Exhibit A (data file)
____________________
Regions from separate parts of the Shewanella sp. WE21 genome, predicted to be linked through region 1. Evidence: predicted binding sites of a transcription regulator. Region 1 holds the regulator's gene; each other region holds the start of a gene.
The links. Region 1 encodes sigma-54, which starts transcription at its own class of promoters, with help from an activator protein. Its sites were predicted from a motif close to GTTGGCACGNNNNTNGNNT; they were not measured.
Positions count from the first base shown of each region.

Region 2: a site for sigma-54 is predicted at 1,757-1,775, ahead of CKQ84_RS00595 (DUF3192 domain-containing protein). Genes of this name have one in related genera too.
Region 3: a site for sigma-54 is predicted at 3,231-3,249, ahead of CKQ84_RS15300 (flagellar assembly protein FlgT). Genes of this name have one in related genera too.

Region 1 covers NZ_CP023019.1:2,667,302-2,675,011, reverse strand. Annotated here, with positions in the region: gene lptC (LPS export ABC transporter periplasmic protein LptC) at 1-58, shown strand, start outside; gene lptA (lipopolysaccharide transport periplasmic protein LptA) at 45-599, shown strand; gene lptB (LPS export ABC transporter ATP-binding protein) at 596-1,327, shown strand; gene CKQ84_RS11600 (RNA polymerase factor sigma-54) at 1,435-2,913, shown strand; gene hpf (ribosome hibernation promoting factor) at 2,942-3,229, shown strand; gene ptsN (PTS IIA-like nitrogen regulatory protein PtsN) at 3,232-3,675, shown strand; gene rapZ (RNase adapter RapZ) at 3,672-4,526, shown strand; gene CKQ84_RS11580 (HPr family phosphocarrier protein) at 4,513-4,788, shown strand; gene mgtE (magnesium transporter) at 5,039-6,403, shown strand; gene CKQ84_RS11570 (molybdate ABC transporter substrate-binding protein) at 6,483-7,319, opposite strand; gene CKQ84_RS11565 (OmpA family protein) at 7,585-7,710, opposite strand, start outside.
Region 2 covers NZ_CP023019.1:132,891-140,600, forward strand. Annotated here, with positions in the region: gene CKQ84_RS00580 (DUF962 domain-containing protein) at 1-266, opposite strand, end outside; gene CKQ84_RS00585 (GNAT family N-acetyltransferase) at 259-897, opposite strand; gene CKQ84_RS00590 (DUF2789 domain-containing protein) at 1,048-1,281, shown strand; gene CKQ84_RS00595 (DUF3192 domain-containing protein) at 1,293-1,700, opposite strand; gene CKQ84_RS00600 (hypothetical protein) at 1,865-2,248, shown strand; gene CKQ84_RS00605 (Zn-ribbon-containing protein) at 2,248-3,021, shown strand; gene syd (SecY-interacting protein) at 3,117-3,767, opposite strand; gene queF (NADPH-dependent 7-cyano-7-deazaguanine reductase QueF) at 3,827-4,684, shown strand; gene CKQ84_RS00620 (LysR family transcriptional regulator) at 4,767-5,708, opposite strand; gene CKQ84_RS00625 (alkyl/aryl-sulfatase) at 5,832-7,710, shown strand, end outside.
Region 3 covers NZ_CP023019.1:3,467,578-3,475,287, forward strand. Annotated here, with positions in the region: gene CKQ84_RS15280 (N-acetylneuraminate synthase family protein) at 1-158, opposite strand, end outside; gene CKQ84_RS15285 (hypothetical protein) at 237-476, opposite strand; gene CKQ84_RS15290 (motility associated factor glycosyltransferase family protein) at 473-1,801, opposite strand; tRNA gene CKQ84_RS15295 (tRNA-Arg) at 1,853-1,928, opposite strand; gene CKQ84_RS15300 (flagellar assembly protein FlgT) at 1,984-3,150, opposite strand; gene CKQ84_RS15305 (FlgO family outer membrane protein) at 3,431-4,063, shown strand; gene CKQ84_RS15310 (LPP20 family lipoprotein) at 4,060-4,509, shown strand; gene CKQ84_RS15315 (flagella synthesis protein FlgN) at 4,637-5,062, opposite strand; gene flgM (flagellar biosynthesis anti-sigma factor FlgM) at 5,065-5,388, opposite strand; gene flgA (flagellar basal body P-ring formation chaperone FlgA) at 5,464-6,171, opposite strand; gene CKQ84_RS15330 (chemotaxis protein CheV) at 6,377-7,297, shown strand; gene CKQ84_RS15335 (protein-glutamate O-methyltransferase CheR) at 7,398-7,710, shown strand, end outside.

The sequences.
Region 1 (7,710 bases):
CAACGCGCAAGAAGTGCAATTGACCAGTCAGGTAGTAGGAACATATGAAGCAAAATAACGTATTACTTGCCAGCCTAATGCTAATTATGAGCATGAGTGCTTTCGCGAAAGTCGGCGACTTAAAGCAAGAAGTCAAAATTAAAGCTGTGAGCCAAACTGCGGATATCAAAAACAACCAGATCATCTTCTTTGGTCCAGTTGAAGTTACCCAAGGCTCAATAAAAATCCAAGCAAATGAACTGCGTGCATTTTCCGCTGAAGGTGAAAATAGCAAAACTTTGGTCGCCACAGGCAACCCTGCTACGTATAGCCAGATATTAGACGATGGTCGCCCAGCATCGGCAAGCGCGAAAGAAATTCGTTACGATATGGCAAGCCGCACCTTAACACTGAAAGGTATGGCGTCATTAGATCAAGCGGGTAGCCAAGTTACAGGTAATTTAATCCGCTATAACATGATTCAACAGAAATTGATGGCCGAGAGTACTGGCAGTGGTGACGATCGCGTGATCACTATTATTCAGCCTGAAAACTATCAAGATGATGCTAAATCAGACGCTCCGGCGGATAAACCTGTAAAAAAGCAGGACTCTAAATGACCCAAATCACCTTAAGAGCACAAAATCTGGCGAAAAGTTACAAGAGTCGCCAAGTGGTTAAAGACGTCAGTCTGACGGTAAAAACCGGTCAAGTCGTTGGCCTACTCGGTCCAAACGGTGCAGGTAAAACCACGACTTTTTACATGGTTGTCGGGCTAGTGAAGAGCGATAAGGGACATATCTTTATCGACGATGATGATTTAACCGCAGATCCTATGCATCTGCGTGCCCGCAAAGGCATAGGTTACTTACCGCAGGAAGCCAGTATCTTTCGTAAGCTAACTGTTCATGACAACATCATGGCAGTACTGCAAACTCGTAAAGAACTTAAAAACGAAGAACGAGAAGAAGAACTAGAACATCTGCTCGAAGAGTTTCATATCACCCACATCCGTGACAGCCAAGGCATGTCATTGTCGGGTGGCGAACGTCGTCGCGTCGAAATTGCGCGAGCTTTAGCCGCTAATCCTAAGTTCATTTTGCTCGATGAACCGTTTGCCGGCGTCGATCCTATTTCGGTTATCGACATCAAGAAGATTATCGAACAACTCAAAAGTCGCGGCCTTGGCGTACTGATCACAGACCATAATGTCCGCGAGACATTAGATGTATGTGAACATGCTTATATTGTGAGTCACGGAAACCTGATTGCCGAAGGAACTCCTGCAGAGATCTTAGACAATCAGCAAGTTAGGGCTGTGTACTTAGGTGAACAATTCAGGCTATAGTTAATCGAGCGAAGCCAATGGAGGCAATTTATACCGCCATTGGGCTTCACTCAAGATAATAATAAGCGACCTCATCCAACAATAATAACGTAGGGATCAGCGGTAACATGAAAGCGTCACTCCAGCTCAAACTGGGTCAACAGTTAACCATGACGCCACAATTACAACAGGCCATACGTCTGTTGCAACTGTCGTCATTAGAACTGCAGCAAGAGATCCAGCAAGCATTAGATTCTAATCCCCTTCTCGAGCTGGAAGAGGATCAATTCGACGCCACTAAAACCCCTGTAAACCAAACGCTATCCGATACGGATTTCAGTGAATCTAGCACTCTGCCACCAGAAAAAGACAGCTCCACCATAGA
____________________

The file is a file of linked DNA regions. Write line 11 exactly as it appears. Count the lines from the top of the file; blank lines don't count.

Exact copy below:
CAACGCGCAAGAAGTGCAATTGACCAGTCAGGTAGTAGGAACATATGAAGCAAAATAACGTATTACTTGCCAGCCTAATGCTAATTATGAGCATGAGTGCTTTCGCGAAAGTCGGCGACTTAAAGCAAGAAGTCAAAATTAAAGCTGTGAGCCAAACTGCGGATATCAAAAACAACCAGATCATCTTCTTTGGTCCAGTTGAAGTTACCCAAGGCTCAATAAAAATCCAAGCAAATGAACTGCGTGCATTTTCCGCTGAAGGTGAAAATAGCAAAACTTTGGTCGCCACAGGCAACCCTGCTACGTATAGCCAGATATTAGACGATGGTCGCCCAGCATCGGCAAGCGCGAAAGAAATTCGTTACGATATGGCAAGCCGCACCTTAACACTGAAAGGTATGGCGTCATTAGATCAAGCGGGTAGCCAAGTTACAGGTAATTTAATCCGCTATAACATGATTCAACAGAAATTGATGGCCGAGAGTACTGGCAGTGGTGACGATCGCGTGATCACTATTATTCAGCCTGAAAACTATCAAGATGATGCTAAATCAGACGCTCCGGCGGATAAACCTGTAAAAAAGCAGGACTCTAAATGACCCAAATCACCTTAAGAGCACAAAATCTGGCGAAAAGTTACAAGAGTCGCCAAGTGGTTAAAGACGTCAGTCTGACGGTAAAAACCGGTCAAGTCGTTGGCCTACTCGGTCCAAACGGTGCAGGTAAAACCACGACTTTTTACATGGTTGTCGGGCTAGTGAAGAGCGATAAGGGACATATCTTTATCGACGATGATGATTTAACCGCAGATCCTATGCATCTGCGTGCCCGCAAAGGCATAGGTTACTTACCGCAGGAAGCCAGTATCTTTCGTAAGCTAACTGTTCATGACAACATCATGGCAGTACTGCAAACTCGTAAAGAACTTAAAAACGAAGAACGAGAAGAAGAACTAGAACATCTGCTCGAAGAGTTTCATATCACCCACATCCGTGACAGCCAAGGCATGTCATTGTCGGGTGGCGAACGTCGTCGCGTCGAAATTGCGCGAGCTTTAGCCGCTAATCCTAAGTTCATTTTGCTCGATGAACCGTTTGCCGGCGTCGATCCTATTTCGGTTATCGACATCAAGAAGATTATCGAACAACTCAAAAGTCGCGGCCTTGGCGTACTGATCACAGACCATAATGTCCGCGAGACATTAGATGTATGTGAACATGCTTATATTGTGAGTCACGGAAACCTGATTGCCGAAGGAACTCCTGCAGAGATCTTAGACAATCAGCAAGTTAGGGCTGTGTACTTAGGTGAACAATTCAGGCTATAGTTAATCGAGCGAAGCCAATGGAGGCAATTTATACCGCCATTGGGCTTCACTCAAGATAATAATAAGCGACCTCATCCAACAATAATAACGTAGGGATCAGCGGTAACATGAAAGCGTCACTCCAGCTCAAACTGGGTCAACAGTTAACCATGACGCCACAATTACAACAGGCCATACGTCTGTTGCAACTGTCGTCATTAGAACTGCAGCAAGAGATCCAGCAAGCATTAGATTCTAATCCCCTTCTCGAGCTGGAAGAGGATCAATTCGACGCCACTAAAACCCCTGTAAACCAAACGCTATCCGATACGGATTTCAGTGAATCTAGCACTCTGCCACCAGAAAAAGACAGCTCCACCATAGA